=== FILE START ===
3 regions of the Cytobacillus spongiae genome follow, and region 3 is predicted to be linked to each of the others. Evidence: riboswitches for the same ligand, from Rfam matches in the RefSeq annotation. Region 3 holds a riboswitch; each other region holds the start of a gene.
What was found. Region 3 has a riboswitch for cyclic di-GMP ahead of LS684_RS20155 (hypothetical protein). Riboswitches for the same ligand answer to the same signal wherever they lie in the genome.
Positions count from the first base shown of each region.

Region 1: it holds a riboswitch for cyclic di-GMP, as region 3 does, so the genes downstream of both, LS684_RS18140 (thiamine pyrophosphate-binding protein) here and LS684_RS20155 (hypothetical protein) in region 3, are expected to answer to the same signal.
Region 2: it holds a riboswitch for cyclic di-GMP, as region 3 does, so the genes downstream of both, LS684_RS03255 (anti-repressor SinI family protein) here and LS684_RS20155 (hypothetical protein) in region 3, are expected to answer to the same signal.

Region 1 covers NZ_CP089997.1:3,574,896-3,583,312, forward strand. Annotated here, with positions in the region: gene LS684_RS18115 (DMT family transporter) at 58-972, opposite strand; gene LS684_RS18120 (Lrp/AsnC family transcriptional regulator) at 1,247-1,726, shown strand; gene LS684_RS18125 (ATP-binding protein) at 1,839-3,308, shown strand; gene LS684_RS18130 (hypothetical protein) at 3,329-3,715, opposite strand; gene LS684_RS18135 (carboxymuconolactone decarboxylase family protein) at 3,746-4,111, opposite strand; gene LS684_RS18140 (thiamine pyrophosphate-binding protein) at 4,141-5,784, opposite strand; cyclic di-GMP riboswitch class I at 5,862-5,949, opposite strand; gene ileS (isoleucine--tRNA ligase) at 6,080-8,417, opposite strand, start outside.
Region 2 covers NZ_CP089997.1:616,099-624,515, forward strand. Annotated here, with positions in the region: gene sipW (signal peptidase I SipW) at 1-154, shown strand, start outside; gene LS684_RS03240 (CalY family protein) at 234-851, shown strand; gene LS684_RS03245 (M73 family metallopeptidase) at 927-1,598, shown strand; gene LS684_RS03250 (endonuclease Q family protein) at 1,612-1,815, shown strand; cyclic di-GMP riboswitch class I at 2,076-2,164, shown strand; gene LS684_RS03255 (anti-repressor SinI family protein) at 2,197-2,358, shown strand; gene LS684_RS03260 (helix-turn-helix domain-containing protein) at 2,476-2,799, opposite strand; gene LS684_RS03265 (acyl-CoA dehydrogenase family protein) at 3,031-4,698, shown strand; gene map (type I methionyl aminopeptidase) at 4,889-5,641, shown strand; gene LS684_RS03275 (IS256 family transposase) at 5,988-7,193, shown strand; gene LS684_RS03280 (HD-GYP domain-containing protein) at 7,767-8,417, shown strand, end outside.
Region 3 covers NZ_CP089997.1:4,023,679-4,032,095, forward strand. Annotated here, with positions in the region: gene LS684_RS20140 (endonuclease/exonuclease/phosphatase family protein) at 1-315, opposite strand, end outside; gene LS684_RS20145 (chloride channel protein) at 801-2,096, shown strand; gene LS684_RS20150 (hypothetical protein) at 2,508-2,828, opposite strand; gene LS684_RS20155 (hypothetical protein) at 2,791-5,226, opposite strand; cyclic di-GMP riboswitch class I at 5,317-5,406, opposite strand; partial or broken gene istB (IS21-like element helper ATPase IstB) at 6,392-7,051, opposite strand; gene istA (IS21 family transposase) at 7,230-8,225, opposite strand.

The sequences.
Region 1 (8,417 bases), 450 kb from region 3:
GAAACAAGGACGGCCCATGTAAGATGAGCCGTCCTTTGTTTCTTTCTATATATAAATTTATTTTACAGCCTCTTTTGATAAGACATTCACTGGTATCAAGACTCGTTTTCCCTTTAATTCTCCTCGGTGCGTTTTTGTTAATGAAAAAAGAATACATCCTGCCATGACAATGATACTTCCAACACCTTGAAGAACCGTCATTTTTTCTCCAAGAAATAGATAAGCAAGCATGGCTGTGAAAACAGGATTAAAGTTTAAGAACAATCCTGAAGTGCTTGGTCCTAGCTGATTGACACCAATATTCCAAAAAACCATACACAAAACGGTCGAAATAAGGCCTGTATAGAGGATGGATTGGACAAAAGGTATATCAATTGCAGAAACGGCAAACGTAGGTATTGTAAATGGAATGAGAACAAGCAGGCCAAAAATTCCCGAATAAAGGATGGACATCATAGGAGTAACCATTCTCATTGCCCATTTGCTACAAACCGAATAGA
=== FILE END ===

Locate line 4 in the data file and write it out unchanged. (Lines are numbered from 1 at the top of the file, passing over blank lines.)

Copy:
Region 1: it holds a riboswitch for cyclic di-GMP, as region 3 does, so the genes downstream of both, LS684_RS18140 (thiamine pyrophosphate-binding protein) here and LS684_RS20155 (hypothetical protein) in region 3, are expected to answer to the same signal.